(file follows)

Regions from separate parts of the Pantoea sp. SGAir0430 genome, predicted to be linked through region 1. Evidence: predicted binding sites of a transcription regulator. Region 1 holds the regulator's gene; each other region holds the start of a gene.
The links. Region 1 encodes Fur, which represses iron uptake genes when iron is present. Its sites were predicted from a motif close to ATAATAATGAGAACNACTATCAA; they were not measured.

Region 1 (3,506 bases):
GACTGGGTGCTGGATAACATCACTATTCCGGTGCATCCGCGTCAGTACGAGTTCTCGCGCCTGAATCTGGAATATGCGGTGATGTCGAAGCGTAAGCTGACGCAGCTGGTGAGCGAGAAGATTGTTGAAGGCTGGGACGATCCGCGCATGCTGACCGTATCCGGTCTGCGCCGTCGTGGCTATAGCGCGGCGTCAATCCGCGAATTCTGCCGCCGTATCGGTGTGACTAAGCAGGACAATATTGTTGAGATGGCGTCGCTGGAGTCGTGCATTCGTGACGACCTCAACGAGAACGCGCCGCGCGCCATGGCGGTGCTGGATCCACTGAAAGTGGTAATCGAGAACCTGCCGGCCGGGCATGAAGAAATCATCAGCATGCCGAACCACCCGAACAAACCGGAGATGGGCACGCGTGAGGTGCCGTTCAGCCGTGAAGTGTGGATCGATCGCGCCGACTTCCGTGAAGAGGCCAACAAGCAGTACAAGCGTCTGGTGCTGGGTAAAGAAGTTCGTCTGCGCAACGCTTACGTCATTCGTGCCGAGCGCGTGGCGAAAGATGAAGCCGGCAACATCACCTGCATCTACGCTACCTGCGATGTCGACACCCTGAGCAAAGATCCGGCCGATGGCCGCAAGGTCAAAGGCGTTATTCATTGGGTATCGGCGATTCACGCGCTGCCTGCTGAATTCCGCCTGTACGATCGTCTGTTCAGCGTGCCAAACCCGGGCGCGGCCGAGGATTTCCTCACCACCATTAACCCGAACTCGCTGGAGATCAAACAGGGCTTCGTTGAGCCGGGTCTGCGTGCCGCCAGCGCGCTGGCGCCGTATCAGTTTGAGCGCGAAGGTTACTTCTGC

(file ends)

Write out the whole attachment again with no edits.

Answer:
Regions from separate parts of the Pantoea sp. SGAir0430 genome, predicted to be linked through region 1. Evidence: predicted binding sites of a transcription regulator. Region 1 holds the regulator's gene; each other region holds the start of a gene.
The links. Region 1 encodes Fur, which represses iron uptake genes when iron is present. Its sites were predicted from a motif close to ATAATAATGAGAACNACTATCAA; they were not measured.

Region 1 (3,506 bases):
GACTGGGTGCTGGATAACATCACTATTCCGGTGCATCCGCGTCAGTACGAGTTCTCGCGCCTGAATCTGGAATATGCGGTGATGTCGAAGCGTAAGCTGACGCAGCTGGTGAGCGAGAAGATTGTTGAAGGCTGGGACGATCCGCGCATGCTGACCGTATCCGGTCTGCGCCGTCGTGGCTATAGCGCGGCGTCAATCCGCGAATTCTGCCGCCGTATCGGTGTGACTAAGCAGGACAATATTGTTGAGATGGCGTCGCTGGAGTCGTGCATTCGTGACGACCTCAACGAGAACGCGCCGCGCGCCATGGCGGTGCTGGATCCACTGAAAGTGGTAATCGAGAACCTGCCGGCCGGGCATGAAGAAATCATCAGCATGCCGAACCACCCGAACAAACCGGAGATGGGCACGCGTGAGGTGCCGTTCAGCCGTGAAGTGTGGATCGATCGCGCCGACTTCCGTGAAGAGGCCAACAAGCAGTACAAGCGTCTGGTGCTGGGTAAAGAAGTTCGTCTGCGCAACGCTTACGTCATTCGTGCCGAGCGCGTGGCGAAAGATGAAGCCGGCAACATCACCTGCATCTACGCTACCTGCGATGTCGACACCCTGAGCAAAGATCCGGCCGATGGCCGCAAGGTCAAAGGCGTTATTCATTGGGTATCGGCGATTCACGCGCTGCCTGCTGAATTCCGCCTGTACGATCGTCTGTTCAGCGTGCCAAACCCGGGCGCGGCCGAGGATTTCCTCACCACCATTAACCCGAACTCGCTGGAGATCAAACAGGGCTTCGTTGAGCCGGGTCTGCGTGCCGCCAGCGCGCTGGCGCCGTATCAGTTTGAGCGCGAAGGTTACTTCTGC